The Project homepage is the entry point of any project showing:
- the releasability status of the project.
- the current state of its quality.
- the quality of what has been produced since the start of your new code.
The Project homepage answers two questions:
- Can I release my project today?
- If I cannot release it today, what should I improve to make the project pass it's quality gate?
Since the quality gate is your most powerful tool to enforce your quality policy, the page starts with the project's current quality gate status. If the project passes, the Quality Gate Status will show a simple, green all-clear banner.
If not, details and drill-downs are immediately available to quickly identify what went wrong, with a section for each error condition showing what the current project value is and what it should be. As usual, you'll be able to click through on current values to get more details about each issue.
Because the best way to improve a project's quality is to catch and fix new problems before they become entrenched, the first view of a project is centered around new code which is highlighted in yellow on the right of the project homepage. The project space page shows a high-level summary of critical metrics, including current values, and their new code values.
Just below the quality gate information, you have the numbers of old and new issues in the reliability and security domains and then the maintainability domain. Clicking on any figure on the page will take you to a detailed view, either on the Measures page or the Issues page.
The most important thing a developer must do is to ensure the new issues in the yellow part of the screen are acknowledged, reviewed, and fixed to make sure that new code is covered by tests that help prevent future regressions. Regardless of how many Issues were introduced in the past or how little test coverage there is overall, focusing on newly added issues will ensure that the situation won't degrade versus the version you previously released in production.
Which issues should you go after first? Bugs, vulnerabilities or code smells? The correct answer depends on the nature of your issues. Let's say you have issues with a block of code that is duplicated 5 times, and inside this duplicated block of code, you have 3 bugs and 5 security issues. The best approach is probably to fix the duplication first, then resolve the bugs and vulnerabilities in the new centralized location, rather than fixing each bug and vulnerability 5 times.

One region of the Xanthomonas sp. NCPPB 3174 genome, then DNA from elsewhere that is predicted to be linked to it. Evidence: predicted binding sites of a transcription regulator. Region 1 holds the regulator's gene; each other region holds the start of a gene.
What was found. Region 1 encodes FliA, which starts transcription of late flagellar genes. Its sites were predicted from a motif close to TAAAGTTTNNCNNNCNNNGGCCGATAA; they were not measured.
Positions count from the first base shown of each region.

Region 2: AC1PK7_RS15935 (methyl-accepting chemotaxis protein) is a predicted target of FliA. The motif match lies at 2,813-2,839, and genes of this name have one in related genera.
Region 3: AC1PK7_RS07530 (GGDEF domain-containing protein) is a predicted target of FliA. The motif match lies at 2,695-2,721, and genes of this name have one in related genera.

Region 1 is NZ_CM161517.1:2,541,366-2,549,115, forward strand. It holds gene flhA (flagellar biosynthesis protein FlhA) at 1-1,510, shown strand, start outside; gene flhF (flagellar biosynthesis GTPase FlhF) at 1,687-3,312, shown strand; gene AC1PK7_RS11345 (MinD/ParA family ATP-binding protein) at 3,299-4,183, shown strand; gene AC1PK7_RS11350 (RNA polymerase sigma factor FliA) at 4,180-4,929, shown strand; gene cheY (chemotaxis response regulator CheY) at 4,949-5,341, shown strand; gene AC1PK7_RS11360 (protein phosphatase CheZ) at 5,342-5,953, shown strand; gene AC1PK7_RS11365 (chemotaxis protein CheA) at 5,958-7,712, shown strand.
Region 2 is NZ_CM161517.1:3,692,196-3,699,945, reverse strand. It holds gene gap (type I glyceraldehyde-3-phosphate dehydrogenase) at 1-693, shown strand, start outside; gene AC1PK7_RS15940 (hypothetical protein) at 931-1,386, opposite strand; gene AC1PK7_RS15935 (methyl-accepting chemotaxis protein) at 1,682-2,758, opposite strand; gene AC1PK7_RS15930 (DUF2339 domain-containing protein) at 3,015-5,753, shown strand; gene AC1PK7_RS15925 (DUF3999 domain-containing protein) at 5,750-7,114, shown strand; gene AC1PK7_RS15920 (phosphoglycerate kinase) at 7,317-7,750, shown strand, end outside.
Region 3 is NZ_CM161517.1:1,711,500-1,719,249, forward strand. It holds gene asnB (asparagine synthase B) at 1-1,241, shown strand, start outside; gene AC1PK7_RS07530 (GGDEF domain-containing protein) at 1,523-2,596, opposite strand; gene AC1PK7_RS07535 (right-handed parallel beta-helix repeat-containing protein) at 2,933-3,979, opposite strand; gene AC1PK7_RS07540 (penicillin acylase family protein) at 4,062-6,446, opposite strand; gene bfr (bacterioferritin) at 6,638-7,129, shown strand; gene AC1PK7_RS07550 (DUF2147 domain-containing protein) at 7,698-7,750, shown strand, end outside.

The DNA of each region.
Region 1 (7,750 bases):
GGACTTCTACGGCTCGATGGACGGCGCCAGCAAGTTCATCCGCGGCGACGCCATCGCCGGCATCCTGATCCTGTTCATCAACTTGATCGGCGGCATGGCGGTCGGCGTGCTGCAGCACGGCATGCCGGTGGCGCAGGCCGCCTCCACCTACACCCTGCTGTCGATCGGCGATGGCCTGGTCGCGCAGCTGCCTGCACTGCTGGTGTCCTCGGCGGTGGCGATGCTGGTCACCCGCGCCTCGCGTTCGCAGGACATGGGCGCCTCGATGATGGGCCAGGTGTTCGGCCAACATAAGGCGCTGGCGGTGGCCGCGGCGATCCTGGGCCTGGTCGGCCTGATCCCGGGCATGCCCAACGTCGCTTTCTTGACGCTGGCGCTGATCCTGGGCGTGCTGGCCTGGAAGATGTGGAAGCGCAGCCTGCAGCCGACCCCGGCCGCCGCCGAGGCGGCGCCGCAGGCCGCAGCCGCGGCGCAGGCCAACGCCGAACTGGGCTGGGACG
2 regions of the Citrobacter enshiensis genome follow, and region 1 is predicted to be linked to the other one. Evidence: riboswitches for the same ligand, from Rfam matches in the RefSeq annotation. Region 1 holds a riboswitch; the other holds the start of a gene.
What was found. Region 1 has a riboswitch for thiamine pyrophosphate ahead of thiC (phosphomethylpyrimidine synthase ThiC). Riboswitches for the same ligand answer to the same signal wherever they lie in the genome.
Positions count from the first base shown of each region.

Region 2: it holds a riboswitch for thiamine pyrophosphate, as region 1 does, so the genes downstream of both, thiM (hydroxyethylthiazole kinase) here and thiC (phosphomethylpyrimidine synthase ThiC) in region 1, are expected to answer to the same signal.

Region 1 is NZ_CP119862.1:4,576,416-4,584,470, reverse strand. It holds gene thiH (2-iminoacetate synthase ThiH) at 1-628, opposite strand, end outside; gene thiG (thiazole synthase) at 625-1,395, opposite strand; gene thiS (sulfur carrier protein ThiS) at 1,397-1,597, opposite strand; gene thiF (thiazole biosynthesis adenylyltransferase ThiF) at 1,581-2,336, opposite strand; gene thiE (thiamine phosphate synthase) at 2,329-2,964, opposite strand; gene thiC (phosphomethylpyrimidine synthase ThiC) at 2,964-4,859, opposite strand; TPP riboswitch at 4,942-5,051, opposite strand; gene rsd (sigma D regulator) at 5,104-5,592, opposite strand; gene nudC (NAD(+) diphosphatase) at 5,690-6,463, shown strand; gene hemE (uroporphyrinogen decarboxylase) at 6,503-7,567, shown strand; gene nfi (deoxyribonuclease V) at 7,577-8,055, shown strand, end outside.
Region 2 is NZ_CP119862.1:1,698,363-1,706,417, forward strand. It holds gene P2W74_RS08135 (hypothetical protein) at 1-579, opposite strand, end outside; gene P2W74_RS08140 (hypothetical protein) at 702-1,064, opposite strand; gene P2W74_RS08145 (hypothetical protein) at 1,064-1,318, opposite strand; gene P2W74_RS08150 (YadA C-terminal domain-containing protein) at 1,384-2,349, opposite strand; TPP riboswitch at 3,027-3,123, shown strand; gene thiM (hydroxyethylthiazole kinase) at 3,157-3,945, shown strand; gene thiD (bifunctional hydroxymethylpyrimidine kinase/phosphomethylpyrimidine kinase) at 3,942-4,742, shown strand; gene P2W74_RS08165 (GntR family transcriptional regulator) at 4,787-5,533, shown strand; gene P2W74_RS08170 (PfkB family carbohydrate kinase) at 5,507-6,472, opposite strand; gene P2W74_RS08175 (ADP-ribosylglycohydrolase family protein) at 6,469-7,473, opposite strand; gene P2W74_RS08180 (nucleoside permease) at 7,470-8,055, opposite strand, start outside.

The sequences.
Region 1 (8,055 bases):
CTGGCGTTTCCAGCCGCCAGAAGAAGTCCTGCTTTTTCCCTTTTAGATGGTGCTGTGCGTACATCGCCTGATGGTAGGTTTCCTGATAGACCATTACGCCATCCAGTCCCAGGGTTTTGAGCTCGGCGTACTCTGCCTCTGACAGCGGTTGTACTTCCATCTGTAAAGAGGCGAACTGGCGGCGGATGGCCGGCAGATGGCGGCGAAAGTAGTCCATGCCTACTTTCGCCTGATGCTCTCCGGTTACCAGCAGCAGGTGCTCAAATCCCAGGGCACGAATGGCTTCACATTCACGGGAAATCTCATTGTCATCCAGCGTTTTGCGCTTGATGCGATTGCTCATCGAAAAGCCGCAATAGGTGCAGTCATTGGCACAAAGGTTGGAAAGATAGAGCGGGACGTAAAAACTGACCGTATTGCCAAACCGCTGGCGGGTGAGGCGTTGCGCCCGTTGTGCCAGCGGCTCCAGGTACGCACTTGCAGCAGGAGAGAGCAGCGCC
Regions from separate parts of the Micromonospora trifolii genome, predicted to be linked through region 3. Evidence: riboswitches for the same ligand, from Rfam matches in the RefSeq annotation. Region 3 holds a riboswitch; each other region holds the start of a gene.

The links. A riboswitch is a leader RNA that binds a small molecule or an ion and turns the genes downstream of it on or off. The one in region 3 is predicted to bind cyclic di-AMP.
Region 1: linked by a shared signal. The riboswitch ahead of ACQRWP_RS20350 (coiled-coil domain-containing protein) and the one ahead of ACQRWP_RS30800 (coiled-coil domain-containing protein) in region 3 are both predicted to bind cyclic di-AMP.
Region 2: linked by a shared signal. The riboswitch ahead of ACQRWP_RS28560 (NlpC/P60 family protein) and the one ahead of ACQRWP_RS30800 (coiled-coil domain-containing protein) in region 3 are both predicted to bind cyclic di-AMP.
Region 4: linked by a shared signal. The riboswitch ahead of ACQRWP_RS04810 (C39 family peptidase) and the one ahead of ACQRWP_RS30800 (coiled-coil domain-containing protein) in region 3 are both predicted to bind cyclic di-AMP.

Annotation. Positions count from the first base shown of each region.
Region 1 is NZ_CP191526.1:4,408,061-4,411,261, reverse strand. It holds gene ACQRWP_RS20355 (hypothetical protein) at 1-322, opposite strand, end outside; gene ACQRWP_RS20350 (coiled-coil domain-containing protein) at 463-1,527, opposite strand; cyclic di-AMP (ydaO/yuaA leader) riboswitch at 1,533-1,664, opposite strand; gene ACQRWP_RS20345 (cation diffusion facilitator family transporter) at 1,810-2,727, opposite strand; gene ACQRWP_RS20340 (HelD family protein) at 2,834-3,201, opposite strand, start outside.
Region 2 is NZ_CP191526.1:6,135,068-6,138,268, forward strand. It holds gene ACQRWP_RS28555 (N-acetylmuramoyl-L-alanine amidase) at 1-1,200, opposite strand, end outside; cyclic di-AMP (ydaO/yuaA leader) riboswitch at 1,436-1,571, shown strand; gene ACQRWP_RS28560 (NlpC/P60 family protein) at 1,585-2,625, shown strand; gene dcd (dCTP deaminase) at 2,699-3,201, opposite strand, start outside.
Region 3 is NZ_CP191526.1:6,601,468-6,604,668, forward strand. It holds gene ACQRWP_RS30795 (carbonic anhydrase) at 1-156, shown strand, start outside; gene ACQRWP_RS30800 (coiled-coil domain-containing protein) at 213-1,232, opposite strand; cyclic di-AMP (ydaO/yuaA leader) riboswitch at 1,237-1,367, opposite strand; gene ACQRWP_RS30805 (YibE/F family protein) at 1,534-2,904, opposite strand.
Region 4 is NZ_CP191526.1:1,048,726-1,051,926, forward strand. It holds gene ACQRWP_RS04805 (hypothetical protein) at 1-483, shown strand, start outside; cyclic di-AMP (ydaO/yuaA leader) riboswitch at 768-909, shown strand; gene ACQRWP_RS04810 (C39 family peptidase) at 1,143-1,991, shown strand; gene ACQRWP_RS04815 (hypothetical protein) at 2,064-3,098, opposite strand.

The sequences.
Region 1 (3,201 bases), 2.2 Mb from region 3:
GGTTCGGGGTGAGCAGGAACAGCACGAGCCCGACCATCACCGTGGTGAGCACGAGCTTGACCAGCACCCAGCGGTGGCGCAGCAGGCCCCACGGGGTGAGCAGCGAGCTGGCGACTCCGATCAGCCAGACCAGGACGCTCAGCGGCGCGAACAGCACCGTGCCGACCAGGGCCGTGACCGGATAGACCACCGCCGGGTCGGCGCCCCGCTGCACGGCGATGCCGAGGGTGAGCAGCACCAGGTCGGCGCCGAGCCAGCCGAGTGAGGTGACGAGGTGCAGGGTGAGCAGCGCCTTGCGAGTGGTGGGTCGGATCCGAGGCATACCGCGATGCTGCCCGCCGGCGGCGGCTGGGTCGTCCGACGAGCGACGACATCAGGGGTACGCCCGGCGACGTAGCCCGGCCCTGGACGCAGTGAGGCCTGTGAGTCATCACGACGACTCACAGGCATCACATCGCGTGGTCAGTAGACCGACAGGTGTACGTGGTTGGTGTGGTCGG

Issue types (bug, vulnerability, and code smell) are deprecated. Issues are now tied to Clean Code attributes and software qualities impacted. See Clean Code for more details.
This is why you need to review your new issues before jumping into resolving each.
The project-level Measures menu item takes you to a dedicated sub-space where you see all project measures. Select a measure for more details. Both list and tree views are available for each measure, and treemaps are available for percentages and ratings.
The project-level Issues menu item takes you to a project-specific issues page, where you can perform all the same actions you can at the higher level. On this page, you can easily narrow the list to the new issues as set by your new code definition, by selecting New Code in the Creation Date facet.
The project-level Code menu item takes you to an outline of your project structure. Drill down to see files in a directory, and choose a file to see its code.
If your project is too large for easy exploration via drilling, the search feature on this page will help. While the global search in the main menu returns results from throughout the SonarQube instance, the localized search on the code page is restricted to files and directories in the current project.
The project-level Activity menu item takes you to the full list of code scans performed on your project since it was created in SonarQube. By going there you can follow the evolution of the quality gate, see the changes in quality profiles, and know when a given version of your code has been scanned.
Visualizations allow you to compare project components and quickly spot the ones that represent the greatest risks. The Activity page offers several pre-defined visualizations, and you can also create custom visualizations with the metrics of your choice.
You can promote your project's status in third-party tools and external websites using project badges. To find the project badges, go to your project's homepage > Project Information > Get project badges.
From there, you can choose and fine-tune your badge then copy the markdown text or image URL for it. Each project badge has a unique security token, which is required to make it accessible from third-party tools.
Using project badges can expose sensitive information like your security rating and other metrics. You should only use them in trusted environments. If a project badge URL is accessed by someone who should not have access to it, a project administrator can renew the project badge's unique token by clicking Renew token. This invalidates any existing project badge URLs, and you'll have to update all locations where the badge is being used.
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